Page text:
Civil society and animal welfare lobbying in India

Professors Paul Chaney and Sarbeswar Sahoo, along with Research Associates Dr Pooja Sharma and Dr Debashree Saikia pictured outside the Indian Institute of Technology Delhi

In October, as part of WISERD’s civil society and animal welfare research, a workshop was held in New Delhi. Academics present included co-investigators Professors Paul Chaney and Sarbeswar Sahoo, along with Research Associates Dr Pooja Sharma and Dr Debashree Saikia (pictured).

Our work involves comparative analysis of developments in Wales, Scotland, England and India. We are concerned with expanding existing conceptions of civil society to include greater understanding of the multifaceted relations between humans and non-humans that span a key range of areas including politics, law, public policy, sociology, religion and the environment.

This new research examines civil society activism on a range of animal welfare issues. One of the key aspects of campaigning we are examining through interviews with non-governmental organisations (NGOs), is their lobbying and voluntary action in relation to feral animals. This is a growing problem. It is estimated that India currently has around 62 million stray dogs.

Our emerging findings provide a number of insights. They show the diverse ways NGOs are lobbying policymakers to gain greater support and resources. In particular, they are calling for more assistance for members of the public who feed stray animals for compassionate reasons. Civil society campaigners underline the key role feeders can play in boosting the ongoing neutering/population control campaign in the country – as well improving animal well-being more generally.

Notably, the government’s action on feral animals has recently been strongly criticised by NGO campaigners in relation to the recent G20 summit in Delhi that took place in September. For this showcase event the authorities undertook a major programme of removing stray dogs from the streets and confining them in crowded compounds. Campaigners allege the process involved widespread cruelty to the animals. Later, after the summit when the dogs were released, campaigners also allege that they were often returned to incorrect locations, leading to territorial fights between the strays – with some killed or badly injured.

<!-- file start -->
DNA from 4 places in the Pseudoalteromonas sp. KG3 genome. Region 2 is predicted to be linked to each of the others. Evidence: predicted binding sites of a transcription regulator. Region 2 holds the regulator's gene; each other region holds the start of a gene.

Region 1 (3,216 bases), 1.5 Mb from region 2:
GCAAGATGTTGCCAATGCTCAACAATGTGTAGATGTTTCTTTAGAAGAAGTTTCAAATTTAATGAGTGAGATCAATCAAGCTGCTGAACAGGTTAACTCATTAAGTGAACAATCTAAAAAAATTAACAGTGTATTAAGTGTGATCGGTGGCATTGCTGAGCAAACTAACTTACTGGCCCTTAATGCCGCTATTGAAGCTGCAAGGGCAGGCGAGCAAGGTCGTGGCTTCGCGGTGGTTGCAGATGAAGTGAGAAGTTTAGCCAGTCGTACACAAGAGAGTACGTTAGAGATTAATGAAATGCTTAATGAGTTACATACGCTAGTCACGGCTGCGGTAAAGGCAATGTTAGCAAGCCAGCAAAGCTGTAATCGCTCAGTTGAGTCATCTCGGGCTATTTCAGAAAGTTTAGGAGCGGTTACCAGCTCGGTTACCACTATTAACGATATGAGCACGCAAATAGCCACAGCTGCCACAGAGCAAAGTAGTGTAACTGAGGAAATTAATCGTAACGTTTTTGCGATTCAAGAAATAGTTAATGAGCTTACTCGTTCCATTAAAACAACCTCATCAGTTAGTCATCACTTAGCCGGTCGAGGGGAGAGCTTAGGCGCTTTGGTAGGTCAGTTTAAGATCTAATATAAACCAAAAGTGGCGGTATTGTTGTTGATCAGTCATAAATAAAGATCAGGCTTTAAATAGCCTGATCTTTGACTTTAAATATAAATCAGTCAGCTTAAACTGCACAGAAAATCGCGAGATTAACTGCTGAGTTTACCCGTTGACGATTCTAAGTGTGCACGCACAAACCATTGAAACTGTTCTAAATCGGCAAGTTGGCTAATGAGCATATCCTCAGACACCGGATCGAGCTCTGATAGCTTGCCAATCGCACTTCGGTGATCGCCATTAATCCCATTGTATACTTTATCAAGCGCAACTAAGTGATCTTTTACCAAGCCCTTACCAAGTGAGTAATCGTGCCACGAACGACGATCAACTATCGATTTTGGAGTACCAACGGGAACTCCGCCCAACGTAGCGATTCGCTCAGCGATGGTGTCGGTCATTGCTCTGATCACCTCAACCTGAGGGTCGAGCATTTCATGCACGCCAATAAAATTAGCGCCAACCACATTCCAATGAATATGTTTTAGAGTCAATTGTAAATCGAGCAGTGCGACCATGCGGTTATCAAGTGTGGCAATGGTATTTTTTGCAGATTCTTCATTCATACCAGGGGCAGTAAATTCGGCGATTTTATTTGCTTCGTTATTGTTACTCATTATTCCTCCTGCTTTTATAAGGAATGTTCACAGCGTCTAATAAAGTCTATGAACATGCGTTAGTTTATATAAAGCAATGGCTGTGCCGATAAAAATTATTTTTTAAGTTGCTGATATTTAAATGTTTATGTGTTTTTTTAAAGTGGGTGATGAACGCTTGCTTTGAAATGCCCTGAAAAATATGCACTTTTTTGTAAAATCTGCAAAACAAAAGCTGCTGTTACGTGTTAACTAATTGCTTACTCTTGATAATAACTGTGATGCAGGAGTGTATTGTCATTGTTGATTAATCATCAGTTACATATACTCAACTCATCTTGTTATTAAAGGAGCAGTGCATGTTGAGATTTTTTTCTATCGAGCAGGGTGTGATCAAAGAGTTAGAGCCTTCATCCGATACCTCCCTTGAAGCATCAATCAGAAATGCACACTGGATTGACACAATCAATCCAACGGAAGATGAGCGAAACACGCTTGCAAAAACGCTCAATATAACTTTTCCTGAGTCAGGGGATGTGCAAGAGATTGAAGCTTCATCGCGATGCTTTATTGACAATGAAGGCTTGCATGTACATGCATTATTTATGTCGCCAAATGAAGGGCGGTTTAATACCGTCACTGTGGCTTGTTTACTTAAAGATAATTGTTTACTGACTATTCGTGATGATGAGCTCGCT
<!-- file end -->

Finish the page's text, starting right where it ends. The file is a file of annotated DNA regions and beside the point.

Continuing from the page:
Such animal welfare concerns endure despite the fact that human-animal coexistence is codified in India’s constitution (Article 51A(g)). This calls for compassion for animals and is accompanied by a range of animal protection laws – such as the Prevention of Cruelty to Animals Act, 1960. From an international perspective, these enactments are progressive and are partly rooted in religion. Hinduism, followed by around 80 per cent of Indians, teaches that all living beings are holy and should be revered. Islam also highlights the need for compassion to animals.

Our research highlights the way NGOs are using legal rulings, notably a series of Supreme Court judgements on constitutional human/non-human coexistence rights – as a key argument in their attempts to garner wider public support for their work on animal welfare and to lobby parliamentarians to outlaw culling, and end abuse and cruelty in so-called “sports” and other practices involving animals.

NGO testimony also reveals the challenges of activism over welfare rights for stray dogs. In particular, the difficulties civil society activists experience because of what they claim are inflated public health arguments, misreporting in the media and a resulting moral panic. This has led to a backlash against their work from official quarters and from some members of the public. For example, the state government in Kerala has petitioned the Supreme Court to amend existing legal safeguards and allow systematic culling. The high incidence of rabies was one of the core reasons cited in this legal challenge. The latter is a serious ‘zoonotic’ viral infection passed on by bites that affects the brain and central nervous system. The World Health Organisation estimates up to 20,000 people die of the disease in India each year.

NGOs also allude to how their work is affected by shifting levels of public support in the wake of the ongoing moral panic over a number of high-profile deaths from stray dog attacks, including that of an infant who was killed whilst sleeping next to her mother in Sirohi hospital, Rajasthan – and last month’s case of a high profile businessman who died following his injuries trying to escape a pack of dogs.